AU - Wethington, Stephanie L.

AU - Herzog, Thomas J.

AU - Seshan, Venkatraman E.

AU - Bansal, Nisha

AU - Schiff, Peter B.

AU - Burke, William M.

AU - Cohen, Carmel J.

AU - Wright, Jason D.

PY - 2008/12/15

Y1 - 2008/12/15

N2 - BACKGROUND. Fallopian tube cancers are rare neoplasms. These malignancies are thought to behave biologically and clinically like ovarian cancer. The purpose of this study was to compare the clinical behavior and outcome of fallopian tube and ovarian cancer. METHODS. The Surveillance, Epidemiology, and End Results database was reviewed to identify women with tumors of the fallopian tube (FT) and ovary (OV) diagnosed between 1988 and 2004. Demographic and clinical data were compared, and the impact of tumor site on survival was analyzed using Cox models and the Kaplan-Meier method. RESULTS. A total of 55,825 patients were identified, 1576 (3%) with FT and 54,249 (97%) with OV cancer. FT patients were more likely to present with early stage tumors (P <.001). Among FT patients, 47% had stage I/II tumors compared with 29% of OV cancers. In an adjusted Cox model of all patients, cancer-specific mortality was 48% lower in FT patients (hazard ratio, 0.52; 95% confidence interval [CI], 0.48-0.56) compared with OV cancer. Among patients with FT tumors, advanced age and stage were independent predictors of decreased survival. When stratified by stage, survival was similar for stage I and II tumors, but stage III and IV FT patients had an improved survival. The 5-year survival for stage III FT cancer was 54% (95% CI, 48%-60%), compared with 30% (95% CI, 29%-31%) for OV. CONCLUSIONS. Fallopian tube cancers present earlier and at advanced stage have a better overall survival than primary ovarian malignancies. Future clinical trials should recognize the possible distinct clinical behavior of fallopian tube cancers.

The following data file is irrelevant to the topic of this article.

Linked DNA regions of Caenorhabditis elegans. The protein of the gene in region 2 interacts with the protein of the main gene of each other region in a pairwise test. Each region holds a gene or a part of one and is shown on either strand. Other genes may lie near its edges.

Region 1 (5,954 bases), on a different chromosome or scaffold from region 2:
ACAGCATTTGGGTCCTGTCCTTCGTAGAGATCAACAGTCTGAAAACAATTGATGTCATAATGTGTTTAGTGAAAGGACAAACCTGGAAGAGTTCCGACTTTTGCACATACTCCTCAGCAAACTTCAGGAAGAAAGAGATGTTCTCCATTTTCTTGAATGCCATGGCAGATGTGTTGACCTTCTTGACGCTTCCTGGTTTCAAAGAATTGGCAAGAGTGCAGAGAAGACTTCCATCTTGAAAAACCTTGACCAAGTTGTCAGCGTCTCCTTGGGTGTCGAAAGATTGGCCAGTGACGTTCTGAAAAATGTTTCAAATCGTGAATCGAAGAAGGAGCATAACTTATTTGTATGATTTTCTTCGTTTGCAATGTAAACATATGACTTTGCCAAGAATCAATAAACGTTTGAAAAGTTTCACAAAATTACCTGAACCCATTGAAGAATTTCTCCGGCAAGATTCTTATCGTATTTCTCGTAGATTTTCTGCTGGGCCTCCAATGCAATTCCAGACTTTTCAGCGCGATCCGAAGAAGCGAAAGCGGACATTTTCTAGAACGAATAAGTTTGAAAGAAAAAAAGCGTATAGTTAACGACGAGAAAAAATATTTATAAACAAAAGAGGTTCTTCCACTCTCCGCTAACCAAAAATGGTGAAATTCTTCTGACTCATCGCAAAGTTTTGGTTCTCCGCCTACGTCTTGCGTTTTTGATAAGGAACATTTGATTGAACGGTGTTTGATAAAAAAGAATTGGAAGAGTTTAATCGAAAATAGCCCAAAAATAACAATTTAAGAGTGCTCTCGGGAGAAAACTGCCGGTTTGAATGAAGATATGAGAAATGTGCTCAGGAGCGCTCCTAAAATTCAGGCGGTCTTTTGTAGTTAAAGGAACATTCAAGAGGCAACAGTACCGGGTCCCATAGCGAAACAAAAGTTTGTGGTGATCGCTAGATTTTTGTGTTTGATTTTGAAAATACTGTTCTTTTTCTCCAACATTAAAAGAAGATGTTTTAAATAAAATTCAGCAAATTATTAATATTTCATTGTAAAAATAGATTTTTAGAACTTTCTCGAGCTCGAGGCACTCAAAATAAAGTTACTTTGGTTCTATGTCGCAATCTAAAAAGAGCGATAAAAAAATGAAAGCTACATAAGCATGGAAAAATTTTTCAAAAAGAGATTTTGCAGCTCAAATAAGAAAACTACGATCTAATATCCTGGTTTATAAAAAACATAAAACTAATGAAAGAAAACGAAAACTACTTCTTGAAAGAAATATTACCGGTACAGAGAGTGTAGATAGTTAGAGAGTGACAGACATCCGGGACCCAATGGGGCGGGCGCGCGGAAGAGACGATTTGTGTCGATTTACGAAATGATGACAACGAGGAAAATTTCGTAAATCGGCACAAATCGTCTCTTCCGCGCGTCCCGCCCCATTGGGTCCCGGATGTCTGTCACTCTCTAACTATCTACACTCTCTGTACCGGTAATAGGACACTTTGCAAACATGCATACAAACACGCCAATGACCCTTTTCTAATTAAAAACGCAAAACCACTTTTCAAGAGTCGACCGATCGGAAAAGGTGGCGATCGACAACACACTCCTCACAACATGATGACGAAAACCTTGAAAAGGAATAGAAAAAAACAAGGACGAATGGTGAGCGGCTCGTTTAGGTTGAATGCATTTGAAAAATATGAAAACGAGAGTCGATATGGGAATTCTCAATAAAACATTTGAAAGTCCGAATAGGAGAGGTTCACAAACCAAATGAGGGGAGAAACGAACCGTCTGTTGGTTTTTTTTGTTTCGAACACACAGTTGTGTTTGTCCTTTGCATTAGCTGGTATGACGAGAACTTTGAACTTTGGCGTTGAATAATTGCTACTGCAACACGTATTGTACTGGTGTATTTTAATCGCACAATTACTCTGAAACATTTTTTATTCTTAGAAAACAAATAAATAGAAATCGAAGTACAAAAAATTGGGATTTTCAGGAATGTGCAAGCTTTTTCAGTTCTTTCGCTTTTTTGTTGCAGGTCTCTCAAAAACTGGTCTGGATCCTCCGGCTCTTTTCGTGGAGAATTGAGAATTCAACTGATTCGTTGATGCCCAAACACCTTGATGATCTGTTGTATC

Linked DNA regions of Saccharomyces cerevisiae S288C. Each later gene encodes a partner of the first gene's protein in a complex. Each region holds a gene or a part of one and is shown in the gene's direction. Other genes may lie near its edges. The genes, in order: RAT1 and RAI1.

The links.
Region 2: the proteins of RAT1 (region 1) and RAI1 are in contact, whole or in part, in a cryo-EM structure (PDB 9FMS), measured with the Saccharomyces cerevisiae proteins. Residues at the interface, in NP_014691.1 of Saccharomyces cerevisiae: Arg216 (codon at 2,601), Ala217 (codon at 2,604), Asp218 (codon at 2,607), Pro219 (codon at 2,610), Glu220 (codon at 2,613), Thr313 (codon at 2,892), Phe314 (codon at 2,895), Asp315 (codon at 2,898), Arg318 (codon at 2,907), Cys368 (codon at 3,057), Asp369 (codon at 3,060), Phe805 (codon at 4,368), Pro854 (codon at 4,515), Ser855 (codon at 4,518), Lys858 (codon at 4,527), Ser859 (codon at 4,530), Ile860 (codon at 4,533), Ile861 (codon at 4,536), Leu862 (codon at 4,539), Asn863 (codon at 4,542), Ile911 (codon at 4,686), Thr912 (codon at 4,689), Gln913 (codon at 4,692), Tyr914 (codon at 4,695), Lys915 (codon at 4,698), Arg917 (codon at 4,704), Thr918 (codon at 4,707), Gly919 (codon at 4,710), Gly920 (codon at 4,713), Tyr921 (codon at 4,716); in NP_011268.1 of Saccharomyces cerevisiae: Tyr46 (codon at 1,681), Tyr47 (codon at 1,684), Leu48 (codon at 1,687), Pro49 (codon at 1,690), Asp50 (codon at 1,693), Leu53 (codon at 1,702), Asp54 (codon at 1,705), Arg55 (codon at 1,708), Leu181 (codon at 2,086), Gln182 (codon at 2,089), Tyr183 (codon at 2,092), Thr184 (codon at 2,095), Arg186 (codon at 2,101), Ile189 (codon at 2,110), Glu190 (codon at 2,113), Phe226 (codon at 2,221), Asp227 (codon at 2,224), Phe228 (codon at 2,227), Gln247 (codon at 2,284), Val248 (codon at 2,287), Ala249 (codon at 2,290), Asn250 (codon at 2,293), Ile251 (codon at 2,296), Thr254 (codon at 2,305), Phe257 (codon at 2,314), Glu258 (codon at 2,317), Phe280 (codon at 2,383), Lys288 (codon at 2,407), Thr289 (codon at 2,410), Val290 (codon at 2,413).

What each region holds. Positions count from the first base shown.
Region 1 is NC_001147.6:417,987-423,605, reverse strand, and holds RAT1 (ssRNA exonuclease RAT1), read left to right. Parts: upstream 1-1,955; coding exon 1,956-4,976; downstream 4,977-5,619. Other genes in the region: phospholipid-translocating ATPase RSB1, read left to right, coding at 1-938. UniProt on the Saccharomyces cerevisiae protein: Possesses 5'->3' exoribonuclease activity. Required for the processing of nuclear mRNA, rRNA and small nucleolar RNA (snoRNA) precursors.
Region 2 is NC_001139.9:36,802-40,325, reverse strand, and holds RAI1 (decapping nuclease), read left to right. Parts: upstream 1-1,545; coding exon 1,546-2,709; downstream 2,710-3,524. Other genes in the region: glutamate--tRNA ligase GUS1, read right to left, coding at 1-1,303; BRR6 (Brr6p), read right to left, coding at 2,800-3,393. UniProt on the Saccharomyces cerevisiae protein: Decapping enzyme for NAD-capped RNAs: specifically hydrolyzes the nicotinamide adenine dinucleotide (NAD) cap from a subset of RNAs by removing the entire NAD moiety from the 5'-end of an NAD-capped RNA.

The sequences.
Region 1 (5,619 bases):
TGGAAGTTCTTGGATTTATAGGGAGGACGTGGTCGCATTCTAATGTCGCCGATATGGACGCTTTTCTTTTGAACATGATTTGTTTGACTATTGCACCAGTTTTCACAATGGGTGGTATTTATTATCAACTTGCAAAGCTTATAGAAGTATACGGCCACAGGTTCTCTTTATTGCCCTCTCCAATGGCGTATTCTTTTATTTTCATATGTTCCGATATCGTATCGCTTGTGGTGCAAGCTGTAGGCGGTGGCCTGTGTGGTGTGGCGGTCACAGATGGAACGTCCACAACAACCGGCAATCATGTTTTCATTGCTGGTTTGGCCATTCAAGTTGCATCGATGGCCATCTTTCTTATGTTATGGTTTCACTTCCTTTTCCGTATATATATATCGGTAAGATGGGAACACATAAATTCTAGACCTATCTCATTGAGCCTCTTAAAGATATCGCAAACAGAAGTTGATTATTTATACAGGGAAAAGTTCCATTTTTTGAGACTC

AB - BACKGROUND. Fallopian tube cancers are rare neoplasms. These malignancies are thought to behave biologically and clinically like ovarian cancer. The purpose of this study was to compare the clinical behavior and outcome of fallopian tube and ovarian cancer. METHODS. The Surveillance, Epidemiology, and End Results database was reviewed to identify women with tumors of the fallopian tube (FT) and ovary (OV) diagnosed between 1988 and 2004. Demographic and clinical data were compared, and the impact of tumor site on survival was analyzed using Cox models and the Kaplan-Meier method. RESULTS. A total of 55,825 patients were identified, 1576 (3%) with FT and 54,249 (97%) with OV cancer. FT patients were more likely to present with early stage tumors (P <.001). Among FT patients, 47% had stage I/II tumors compared with 29% of OV cancers. In an adjusted Cox model of all patients, cancer-specific mortality was 48% lower in FT patients (hazard ratio, 0.52; 95% confidence interval [CI], 0.48-0.56) compared with OV cancer. Among patients with FT tumors, advanced age and stage were independent predictors of decreased survival. When stratified by stage, survival was similar for stage I and II tumors, but stage III and IV FT patients had an improved survival. The 5-year survival for stage III FT cancer was 54% (95% CI, 48%-60%), compared with 30% (95% CI, 29%-31%) for OV. CONCLUSIONS. Fallopian tube cancers present earlier and at advanced stage have a better overall survival than primary ovarian malignancies. Future clinical trials should recognize the possible distinct clinical behavior of fallopian tube cancers.

KW - BRCA mutations

KW - Fallopian tube cancer

KW - Ovarian cancer